Pure Pleasure Records has re-mastered Right Time, Wrong Place to audiophile vinyl. Listening to this musical giant, it appears that Capitol did not have a sense of the power of a true blues musician. The album gets off to a rousing start on Ike Turner’s “Tore Up”. All of the classic blues chops are represented in this brisk, up tempo romp. Rush’s guitar leads are precise and crisp. He is as good a vocalist as any of the older blues giants. Different from the template, he adds a short key shift on the bridge. As he transitions to late night vibe (title cut), the arrangements which showcase his guitar and vocals remain constant. On the first instrumental “Easy Go”, the soulful punctuation (especially by the horn section), amps up this muscular jam. His rhythm section (John Kahn/bass; Bob Jones/drums and Fred Burton/rhythm guitar) is complementary and cohesive.

Most of the songs percolate, and Rush’s tasteful concise guitar riffs and vocal phrasing are fluid. Albert King’s “Natural Ball” is dynamic. The music has a lot of soul. This resonates on the second instrumental, “I Wonder Why”. This is Chicago blues at its finest. In a more conventional translation, “Your Turn To Cry” is inimitable with the subtle key-shifting introduction Mark Naftalin spices things up with his percussive licks on piano. Rush explodes with intensity on “Lonely Man”. His coarser urgent vocals match the group’s intensity, and the energy never abates. A slight departure is Rush’s agile cover of “Rainy Night In Georgia”. It is much different from Brooke Benton’s meditative r & b…a blues opus! There is ample originality to separate this recording from typical genre offerings.

Pure Pleasure Records has re-mastered Right Time, Wrong Place to 180-gram vinyl with sterling results. The stereo mix is very-balanced, with Rush’s vocals and guitar always centered. You will need to turn the volume up to appreciate the full effect of the horns, piano and organ. For blues enthusiasts, the liner notes by Dick Shurman provide assorted details about the obstacles in Rush’s career and the release of this album.” John Sunier, Audiiophile Audition, May 2013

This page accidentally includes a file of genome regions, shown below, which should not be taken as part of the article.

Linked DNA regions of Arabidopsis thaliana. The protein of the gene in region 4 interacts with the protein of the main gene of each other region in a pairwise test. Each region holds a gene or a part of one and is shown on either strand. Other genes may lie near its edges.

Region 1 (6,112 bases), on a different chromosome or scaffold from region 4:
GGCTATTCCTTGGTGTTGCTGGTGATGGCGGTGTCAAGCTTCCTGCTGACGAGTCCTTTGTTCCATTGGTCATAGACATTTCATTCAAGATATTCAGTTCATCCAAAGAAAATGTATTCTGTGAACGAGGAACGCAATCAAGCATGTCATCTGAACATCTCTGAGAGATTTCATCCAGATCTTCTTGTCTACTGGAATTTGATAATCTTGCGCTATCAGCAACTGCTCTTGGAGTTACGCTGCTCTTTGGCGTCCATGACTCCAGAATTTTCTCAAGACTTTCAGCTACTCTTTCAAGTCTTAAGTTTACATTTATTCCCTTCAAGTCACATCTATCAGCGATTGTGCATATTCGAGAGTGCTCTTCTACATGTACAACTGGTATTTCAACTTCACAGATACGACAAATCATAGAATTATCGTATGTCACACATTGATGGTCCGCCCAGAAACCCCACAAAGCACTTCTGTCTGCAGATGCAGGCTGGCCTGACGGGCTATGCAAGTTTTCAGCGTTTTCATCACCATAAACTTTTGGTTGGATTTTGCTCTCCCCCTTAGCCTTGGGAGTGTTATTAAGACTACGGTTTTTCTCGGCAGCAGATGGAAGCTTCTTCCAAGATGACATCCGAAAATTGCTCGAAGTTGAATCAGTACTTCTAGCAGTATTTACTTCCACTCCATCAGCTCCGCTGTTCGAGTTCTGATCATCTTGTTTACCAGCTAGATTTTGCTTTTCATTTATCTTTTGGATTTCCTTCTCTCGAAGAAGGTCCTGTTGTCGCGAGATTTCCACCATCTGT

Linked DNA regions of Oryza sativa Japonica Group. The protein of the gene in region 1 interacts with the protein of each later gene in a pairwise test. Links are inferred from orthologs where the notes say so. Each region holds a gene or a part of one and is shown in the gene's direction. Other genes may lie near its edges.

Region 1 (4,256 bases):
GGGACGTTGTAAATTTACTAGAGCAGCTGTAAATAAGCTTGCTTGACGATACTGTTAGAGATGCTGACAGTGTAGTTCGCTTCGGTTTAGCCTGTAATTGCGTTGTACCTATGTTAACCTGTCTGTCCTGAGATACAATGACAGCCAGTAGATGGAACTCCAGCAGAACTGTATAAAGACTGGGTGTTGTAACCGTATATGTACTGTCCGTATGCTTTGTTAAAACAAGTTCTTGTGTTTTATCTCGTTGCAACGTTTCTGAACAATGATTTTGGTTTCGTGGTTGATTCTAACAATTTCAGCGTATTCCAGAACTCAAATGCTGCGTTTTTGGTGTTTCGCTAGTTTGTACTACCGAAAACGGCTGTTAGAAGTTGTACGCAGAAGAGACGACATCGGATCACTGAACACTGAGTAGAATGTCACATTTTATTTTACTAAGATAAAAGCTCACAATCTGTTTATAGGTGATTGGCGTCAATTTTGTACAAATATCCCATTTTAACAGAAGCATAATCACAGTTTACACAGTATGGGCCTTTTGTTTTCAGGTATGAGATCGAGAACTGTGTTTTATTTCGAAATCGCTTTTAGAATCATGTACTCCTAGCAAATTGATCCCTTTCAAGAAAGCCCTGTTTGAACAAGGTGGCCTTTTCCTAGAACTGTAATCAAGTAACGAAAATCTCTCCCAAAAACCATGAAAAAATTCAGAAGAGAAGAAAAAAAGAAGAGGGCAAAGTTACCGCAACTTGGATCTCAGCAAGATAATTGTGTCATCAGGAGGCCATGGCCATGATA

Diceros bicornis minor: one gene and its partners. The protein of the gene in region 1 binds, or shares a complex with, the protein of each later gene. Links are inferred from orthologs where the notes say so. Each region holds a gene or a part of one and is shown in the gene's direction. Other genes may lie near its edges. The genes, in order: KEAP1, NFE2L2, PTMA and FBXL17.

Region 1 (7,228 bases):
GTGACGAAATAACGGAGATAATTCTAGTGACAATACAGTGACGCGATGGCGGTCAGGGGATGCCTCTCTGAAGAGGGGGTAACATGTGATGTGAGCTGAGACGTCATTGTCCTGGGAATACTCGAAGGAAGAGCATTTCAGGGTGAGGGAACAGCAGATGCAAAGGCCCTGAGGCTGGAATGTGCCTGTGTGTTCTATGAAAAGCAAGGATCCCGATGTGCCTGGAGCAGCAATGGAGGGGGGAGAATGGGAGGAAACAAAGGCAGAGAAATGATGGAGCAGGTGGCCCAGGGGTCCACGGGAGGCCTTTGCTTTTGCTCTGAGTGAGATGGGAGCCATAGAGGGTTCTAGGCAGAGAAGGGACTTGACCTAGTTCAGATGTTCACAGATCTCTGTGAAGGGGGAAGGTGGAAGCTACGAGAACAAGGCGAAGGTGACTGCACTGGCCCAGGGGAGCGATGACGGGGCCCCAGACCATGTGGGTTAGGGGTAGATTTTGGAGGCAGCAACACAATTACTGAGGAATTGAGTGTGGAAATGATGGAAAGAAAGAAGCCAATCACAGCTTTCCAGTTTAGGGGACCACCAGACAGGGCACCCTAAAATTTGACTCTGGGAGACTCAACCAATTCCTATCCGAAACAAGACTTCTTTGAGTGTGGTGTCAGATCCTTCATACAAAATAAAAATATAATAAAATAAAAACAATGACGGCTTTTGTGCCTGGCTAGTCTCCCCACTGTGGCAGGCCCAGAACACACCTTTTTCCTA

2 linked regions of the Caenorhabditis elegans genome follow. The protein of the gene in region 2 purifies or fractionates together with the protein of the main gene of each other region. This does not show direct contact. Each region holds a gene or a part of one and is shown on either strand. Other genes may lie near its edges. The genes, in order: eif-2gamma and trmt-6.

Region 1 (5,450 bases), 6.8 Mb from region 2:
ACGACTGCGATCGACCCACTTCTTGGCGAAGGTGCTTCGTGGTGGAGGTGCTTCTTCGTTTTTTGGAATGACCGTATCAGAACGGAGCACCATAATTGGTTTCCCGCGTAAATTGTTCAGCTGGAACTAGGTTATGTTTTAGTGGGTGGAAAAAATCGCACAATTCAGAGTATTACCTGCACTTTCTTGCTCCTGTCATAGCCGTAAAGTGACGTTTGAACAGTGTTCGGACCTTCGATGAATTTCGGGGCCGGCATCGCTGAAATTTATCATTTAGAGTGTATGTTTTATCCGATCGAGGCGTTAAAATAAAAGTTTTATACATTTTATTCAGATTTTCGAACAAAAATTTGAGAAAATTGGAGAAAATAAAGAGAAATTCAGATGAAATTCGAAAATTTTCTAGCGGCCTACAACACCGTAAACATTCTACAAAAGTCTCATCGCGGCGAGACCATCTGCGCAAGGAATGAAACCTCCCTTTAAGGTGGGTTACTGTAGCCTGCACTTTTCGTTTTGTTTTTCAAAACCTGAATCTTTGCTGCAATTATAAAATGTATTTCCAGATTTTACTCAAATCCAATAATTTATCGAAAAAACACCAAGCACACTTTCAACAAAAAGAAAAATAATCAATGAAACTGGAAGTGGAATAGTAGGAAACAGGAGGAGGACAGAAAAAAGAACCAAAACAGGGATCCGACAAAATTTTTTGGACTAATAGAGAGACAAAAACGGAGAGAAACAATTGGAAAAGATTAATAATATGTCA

“This recording session was not released until five years after it was done. One can imagine the tapes practically smoldering in their cases, the music is so hot. Sorry, there is nothing "wrong" about this blues album at all. Otis Rush was a great blues expander, a man whose guitar playing was in every molecule pure blues. On his solos on this album he strips the idea of the blues down to very simple gestures (i.e., a bent string, but bent in such a subtle way that the seasoned blues listener will be surprised). As a performer he opens up the blues form with his chord progressions and use of horn sections, the latter instrumentation again added in a wonderfully spare manner, bringing to mind a master painter working certain parts of a canvas in order to bring in more light. Blues fans who get tired of the same old song structures, riff, and rhythms should be delighted with most of Rush's output, and this one is among his best. Sometimes all he does to make a song sound unlike any blues one has ever heard is just a small thing -- a chord moving up when one expects it go down, for example. The production is particularly skilled, and the fact that Capitol Records turned this session down after originally producing it can only be reasonably accepted when combined with other decisions this label has made, such as turning down the Doors because singer Jim Morrison had "no charisma." This record doesn't mess around at all. The first track takes off like the man they fire out of a cannon at the end of a circus, a perceived climax swaggeringly representing just the beginning, after all. Some of the finest tracks are the ones that go longer than five minutes, allowing the players room to stretch. And that means more of Rush's great guitar playing, of course. For the final track he leaves the blues behind completely for a moving cover version of "Rainy Night in Georgia" by Tony Joe White.” AllMusic Review by Eugene Chadbourne


Ratings :

AllMusic : 4.5 / 5 ; Discogs : 4.79 / 5 ; Audio Beat : Music 4.5/5, Sound 4/5

Recently viewed